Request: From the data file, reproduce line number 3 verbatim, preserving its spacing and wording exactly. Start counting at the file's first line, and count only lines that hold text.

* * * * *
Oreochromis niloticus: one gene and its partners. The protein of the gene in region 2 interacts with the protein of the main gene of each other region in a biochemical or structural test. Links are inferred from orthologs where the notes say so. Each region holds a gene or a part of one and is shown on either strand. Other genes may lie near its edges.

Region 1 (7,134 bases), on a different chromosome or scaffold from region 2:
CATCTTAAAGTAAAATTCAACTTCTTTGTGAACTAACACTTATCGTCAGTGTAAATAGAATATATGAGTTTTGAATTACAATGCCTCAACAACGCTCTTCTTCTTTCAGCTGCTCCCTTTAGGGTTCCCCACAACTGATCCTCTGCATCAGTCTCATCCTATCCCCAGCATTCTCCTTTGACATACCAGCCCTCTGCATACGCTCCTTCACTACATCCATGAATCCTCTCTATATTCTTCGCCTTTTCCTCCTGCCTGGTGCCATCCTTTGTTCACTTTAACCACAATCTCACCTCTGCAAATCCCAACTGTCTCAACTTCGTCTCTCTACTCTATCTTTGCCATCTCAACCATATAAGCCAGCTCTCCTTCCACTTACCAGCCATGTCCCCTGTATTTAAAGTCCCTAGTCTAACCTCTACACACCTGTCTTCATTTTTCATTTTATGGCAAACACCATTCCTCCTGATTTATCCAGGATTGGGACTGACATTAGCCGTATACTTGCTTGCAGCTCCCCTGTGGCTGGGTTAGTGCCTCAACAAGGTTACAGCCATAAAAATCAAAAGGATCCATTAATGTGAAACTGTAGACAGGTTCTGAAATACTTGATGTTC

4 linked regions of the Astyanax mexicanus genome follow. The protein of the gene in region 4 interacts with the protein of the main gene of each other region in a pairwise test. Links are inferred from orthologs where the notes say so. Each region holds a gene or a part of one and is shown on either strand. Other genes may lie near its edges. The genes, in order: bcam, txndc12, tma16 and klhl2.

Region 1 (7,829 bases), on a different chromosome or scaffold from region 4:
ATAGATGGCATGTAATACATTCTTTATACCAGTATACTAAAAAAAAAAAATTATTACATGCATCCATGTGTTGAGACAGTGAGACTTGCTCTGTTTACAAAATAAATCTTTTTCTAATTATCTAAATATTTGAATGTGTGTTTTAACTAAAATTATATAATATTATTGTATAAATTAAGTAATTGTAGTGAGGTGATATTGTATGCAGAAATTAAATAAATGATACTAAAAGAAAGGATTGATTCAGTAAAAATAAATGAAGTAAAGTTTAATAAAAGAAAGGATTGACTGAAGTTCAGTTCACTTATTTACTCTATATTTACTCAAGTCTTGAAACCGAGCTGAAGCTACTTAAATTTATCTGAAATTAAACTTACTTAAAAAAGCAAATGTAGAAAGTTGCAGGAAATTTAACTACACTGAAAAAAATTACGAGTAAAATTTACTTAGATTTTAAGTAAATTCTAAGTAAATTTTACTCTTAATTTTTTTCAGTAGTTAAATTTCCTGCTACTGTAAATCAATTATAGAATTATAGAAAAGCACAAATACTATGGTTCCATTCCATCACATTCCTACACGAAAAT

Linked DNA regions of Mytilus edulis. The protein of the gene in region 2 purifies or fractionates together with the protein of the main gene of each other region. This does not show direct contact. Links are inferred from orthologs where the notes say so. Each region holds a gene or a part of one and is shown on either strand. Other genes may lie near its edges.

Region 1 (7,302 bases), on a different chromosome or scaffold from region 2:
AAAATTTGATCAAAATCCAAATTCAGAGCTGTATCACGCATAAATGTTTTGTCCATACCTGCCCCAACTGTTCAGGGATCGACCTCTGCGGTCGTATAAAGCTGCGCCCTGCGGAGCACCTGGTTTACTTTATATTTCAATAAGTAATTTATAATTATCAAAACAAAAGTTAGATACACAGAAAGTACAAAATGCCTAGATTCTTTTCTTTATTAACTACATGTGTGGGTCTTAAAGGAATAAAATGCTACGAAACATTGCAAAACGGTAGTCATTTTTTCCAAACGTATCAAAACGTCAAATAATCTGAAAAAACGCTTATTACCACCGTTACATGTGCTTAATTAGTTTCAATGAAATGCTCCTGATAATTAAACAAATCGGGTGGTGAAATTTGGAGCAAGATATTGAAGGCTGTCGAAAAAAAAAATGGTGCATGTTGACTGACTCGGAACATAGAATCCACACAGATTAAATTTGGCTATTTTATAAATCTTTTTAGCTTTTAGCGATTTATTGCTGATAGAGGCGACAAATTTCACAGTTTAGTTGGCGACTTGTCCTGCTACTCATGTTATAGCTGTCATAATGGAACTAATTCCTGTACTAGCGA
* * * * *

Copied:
CATCTTAAAGTAAAATTCAACTTCTTTGTGAACTAACACTTATCGTCAGTGTAAATAGAATATATGAGTTTTGAATTACAATGCCTCAACAACGCTCTTCTTCTTTCAGCTGCTCCCTTTAGGGTTCCCCACAACTGATCCTCTGCATCAGTCTCATCCTATCCCCAGCATTCTCCTTTGACATACCAGCCCTCTGCATACGCTCCTTCACTACATCCATGAATCCTCTCTATATTCTTCGCCTTTTCCTCCTGCCTGGTGCCATCCTTTGTTCACTTTAACCACAATCTCACCTCTGCAAATCCCAACTGTCTCAACTTCGTCTCTCTACTCTATCTTTGCCATCTCAACCATATAAGCCAGCTCTCCTTCCACTTACCAGCCATGTCCCCTGTATTTAAAGTCCCTAGTCTAACCTCTACACACCTGTCTTCATTTTTCATTTTATGGCAAACACCATTCCTCCTGATTTATCCAGGATTGGGACTGACATTAGCCGTATACTTGCTTGCAGCTCCCCTGTGGCTGGGTTAGTGCCTCAACAAGGTTACAGCCATAAAAATCAAAAGGATCCATTAATGTGAAACTGTAGACAGGTTCTGAAATACTTGATGTTC